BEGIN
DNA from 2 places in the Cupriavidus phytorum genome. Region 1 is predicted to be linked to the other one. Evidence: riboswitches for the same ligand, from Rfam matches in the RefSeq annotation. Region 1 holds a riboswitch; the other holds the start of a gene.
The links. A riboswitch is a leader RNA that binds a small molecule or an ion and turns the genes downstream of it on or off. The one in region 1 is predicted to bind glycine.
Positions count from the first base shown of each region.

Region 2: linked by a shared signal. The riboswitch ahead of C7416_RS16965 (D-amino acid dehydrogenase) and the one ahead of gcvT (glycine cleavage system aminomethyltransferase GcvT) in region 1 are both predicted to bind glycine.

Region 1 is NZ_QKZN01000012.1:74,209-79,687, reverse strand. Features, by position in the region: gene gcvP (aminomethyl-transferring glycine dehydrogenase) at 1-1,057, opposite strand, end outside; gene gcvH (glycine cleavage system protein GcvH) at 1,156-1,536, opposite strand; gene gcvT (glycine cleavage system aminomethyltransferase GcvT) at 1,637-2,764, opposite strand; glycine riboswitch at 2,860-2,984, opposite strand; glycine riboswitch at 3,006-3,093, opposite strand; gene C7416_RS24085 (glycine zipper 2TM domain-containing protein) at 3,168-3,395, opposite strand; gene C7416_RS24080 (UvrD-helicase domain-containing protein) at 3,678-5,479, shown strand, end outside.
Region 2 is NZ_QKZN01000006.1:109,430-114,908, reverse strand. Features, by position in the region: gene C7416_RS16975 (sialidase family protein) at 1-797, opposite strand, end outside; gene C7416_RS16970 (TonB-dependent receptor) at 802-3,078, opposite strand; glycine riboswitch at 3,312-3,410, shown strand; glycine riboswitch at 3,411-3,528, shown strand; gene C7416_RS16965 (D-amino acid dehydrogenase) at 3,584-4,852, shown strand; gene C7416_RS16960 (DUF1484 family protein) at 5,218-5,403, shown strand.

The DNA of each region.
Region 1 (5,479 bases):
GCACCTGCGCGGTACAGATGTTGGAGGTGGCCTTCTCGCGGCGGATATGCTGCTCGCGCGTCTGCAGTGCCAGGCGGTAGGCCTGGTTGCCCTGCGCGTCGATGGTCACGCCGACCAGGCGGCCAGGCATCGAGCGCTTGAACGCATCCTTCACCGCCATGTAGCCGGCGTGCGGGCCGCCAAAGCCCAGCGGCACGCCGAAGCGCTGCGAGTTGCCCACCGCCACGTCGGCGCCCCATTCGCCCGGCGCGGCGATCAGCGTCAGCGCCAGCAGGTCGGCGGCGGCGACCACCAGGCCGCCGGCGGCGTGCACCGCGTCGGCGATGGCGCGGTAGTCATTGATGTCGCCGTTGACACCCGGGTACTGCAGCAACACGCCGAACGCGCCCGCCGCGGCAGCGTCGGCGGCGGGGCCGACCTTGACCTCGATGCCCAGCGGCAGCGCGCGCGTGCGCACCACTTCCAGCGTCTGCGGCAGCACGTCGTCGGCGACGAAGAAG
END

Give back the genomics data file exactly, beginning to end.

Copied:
DNA from 2 places in the Cupriavidus phytorum genome. Region 1 is predicted to be linked to the other one. Evidence: riboswitches for the same ligand, from Rfam matches in the RefSeq annotation. Region 1 holds a riboswitch; the other holds the start of a gene.
The links. A riboswitch is a leader RNA that binds a small molecule or an ion and turns the genes downstream of it on or off. The one in region 1 is predicted to bind glycine.
Positions count from the first base shown of each region.

Region 2: linked by a shared signal. The riboswitch ahead of C7416_RS16965 (D-amino acid dehydrogenase) and the one ahead of gcvT (glycine cleavage system aminomethyltransferase GcvT) in region 1 are both predicted to bind glycine.

Region 1 is NZ_QKZN01000012.1:74,209-79,687, reverse strand. Features, by position in the region: gene gcvP (aminomethyl-transferring glycine dehydrogenase) at 1-1,057, opposite strand, end outside; gene gcvH (glycine cleavage system protein GcvH) at 1,156-1,536, opposite strand; gene gcvT (glycine cleavage system aminomethyltransferase GcvT) at 1,637-2,764, opposite strand; glycine riboswitch at 2,860-2,984, opposite strand; glycine riboswitch at 3,006-3,093, opposite strand; gene C7416_RS24085 (glycine zipper 2TM domain-containing protein) at 3,168-3,395, opposite strand; gene C7416_RS24080 (UvrD-helicase domain-containing protein) at 3,678-5,479, shown strand, end outside.
Region 2 is NZ_QKZN01000006.1:109,430-114,908, reverse strand. Features, by position in the region: gene C7416_RS16975 (sialidase family protein) at 1-797, opposite strand, end outside; gene C7416_RS16970 (TonB-dependent receptor) at 802-3,078, opposite strand; glycine riboswitch at 3,312-3,410, shown strand; glycine riboswitch at 3,411-3,528, shown strand; gene C7416_RS16965 (D-amino acid dehydrogenase) at 3,584-4,852, shown strand; gene C7416_RS16960 (DUF1484 family protein) at 5,218-5,403, shown strand.

The DNA of each region.
Region 1 (5,479 bases):
GCACCTGCGCGGTACAGATGTTGGAGGTGGCCTTCTCGCGGCGGATATGCTGCTCGCGCGTCTGCAGTGCCAGGCGGTAGGCCTGGTTGCCCTGCGCGTCGATGGTCACGCCGACCAGGCGGCCAGGCATCGAGCGCTTGAACGCATCCTTCACCGCCATGTAGCCGGCGTGCGGGCCGCCAAAGCCCAGCGGCACGCCGAAGCGCTGCGAGTTGCCCACCGCCACGTCGGCGCCCCATTCGCCCGGCGCGGCGATCAGCGTCAGCGCCAGCAGGTCGGCGGCGGCGACCACCAGGCCGCCGGCGGCGTGCACCGCGTCGGCGATGGCGCGGTAGTCATTGATGTCGCCGTTGACACCCGGGTACTGCAGCAACACGCCGAACGCGCCCGCCGCGGCAGCGTCGGCGGCGGGGCCGACCTTGACCTCGATGCCCAGCGGCAGCGCGCGCGTGCGCACCACTTCCAGCGTCTGCGGCAGCACGTCGTCGGCGACGAAGAAG